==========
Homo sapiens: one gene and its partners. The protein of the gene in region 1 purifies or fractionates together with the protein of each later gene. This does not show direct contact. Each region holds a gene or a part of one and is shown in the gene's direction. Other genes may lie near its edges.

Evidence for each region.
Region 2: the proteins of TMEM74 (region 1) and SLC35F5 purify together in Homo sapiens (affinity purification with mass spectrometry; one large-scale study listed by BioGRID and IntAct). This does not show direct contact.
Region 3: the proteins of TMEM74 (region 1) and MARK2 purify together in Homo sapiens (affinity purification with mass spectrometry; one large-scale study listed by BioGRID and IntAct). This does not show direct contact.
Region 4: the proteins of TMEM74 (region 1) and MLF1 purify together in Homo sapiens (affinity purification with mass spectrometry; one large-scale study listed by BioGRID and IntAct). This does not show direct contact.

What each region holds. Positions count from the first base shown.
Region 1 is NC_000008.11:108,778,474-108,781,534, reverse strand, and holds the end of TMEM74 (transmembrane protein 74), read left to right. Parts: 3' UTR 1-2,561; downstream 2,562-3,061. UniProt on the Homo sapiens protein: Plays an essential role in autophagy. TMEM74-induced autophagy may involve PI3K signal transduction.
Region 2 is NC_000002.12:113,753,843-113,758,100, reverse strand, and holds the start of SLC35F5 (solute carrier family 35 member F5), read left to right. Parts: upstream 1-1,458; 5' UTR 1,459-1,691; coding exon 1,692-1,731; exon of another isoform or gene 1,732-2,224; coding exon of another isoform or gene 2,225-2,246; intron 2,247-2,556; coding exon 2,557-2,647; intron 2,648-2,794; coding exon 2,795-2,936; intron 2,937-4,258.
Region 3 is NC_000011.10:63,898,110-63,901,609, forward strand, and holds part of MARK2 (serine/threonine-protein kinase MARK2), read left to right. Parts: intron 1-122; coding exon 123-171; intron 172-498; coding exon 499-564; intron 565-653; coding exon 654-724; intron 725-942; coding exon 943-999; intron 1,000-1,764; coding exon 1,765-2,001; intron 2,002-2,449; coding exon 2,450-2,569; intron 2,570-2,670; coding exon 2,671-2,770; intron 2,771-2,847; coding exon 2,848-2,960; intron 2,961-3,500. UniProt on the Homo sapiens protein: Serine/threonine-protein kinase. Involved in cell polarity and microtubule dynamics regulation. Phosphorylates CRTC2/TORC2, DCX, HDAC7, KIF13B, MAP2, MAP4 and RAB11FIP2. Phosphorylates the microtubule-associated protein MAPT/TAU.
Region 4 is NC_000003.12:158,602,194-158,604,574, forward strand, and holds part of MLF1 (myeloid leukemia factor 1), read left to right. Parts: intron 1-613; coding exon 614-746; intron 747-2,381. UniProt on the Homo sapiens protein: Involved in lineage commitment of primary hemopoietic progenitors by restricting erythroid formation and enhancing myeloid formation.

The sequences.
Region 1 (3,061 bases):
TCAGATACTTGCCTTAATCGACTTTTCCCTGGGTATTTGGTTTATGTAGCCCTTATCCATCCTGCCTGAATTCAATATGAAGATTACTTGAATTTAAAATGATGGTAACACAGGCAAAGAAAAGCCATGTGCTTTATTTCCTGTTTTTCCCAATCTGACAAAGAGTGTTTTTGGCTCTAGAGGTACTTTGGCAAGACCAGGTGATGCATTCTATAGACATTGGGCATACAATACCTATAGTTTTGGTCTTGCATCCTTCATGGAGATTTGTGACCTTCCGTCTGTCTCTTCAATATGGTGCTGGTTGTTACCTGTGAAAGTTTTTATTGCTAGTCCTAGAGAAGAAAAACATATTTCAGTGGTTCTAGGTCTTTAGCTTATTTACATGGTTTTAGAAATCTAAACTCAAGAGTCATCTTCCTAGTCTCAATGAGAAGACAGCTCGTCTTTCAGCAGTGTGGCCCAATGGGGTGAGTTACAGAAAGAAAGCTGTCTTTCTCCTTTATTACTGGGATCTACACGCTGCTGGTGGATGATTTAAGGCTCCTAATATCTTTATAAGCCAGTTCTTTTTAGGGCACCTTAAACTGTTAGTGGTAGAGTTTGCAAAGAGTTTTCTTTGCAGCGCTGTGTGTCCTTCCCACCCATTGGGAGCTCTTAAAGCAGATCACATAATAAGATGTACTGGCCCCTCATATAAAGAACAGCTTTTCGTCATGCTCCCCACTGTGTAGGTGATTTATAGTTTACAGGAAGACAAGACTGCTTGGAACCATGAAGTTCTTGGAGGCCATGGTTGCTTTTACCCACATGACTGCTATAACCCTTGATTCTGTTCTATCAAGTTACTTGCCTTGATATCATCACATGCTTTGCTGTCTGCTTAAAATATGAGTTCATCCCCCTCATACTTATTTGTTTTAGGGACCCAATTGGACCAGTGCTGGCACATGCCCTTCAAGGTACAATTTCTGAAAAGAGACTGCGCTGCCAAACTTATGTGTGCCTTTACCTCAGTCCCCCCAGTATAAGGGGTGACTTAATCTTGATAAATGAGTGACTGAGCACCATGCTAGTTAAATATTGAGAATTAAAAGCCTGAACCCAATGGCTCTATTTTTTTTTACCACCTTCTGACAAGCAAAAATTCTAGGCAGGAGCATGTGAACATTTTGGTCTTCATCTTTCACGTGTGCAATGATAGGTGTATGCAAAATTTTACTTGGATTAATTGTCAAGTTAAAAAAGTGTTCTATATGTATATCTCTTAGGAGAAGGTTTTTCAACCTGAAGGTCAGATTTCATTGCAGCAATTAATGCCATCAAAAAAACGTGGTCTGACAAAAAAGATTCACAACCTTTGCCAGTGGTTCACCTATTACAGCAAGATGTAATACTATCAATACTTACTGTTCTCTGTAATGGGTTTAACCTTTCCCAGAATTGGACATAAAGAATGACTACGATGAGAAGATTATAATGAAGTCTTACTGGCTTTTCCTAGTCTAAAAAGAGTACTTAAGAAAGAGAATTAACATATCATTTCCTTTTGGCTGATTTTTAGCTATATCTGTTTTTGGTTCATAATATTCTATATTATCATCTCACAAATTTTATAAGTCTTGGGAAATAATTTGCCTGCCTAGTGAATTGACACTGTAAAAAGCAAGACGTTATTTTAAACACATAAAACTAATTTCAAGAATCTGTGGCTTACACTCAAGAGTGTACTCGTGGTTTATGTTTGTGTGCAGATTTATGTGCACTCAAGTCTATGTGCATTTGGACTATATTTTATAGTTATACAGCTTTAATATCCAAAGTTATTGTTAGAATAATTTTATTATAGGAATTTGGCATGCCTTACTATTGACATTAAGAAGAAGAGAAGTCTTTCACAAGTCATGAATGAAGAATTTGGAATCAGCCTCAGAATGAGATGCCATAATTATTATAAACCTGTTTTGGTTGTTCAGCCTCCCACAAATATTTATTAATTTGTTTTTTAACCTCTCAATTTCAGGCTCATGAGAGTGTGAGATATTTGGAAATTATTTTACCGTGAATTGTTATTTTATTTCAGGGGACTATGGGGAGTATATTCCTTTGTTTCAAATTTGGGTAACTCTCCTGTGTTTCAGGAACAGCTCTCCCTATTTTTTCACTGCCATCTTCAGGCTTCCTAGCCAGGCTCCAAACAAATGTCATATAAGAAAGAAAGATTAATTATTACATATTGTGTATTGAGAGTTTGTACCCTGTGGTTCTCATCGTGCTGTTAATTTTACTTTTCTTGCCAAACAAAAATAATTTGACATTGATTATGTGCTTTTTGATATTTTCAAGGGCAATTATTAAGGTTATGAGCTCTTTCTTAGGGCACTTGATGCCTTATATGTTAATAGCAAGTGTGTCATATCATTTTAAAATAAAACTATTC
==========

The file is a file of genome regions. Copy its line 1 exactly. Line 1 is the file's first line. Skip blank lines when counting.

Homo sapiens: one gene and its partners. The protein of the gene in region 1 purifies or fractionates together with the protein of each later gene. This does not show direct contact. Each region holds a gene or a part of one and is shown in the gene's direction. Other genes may lie near its edges.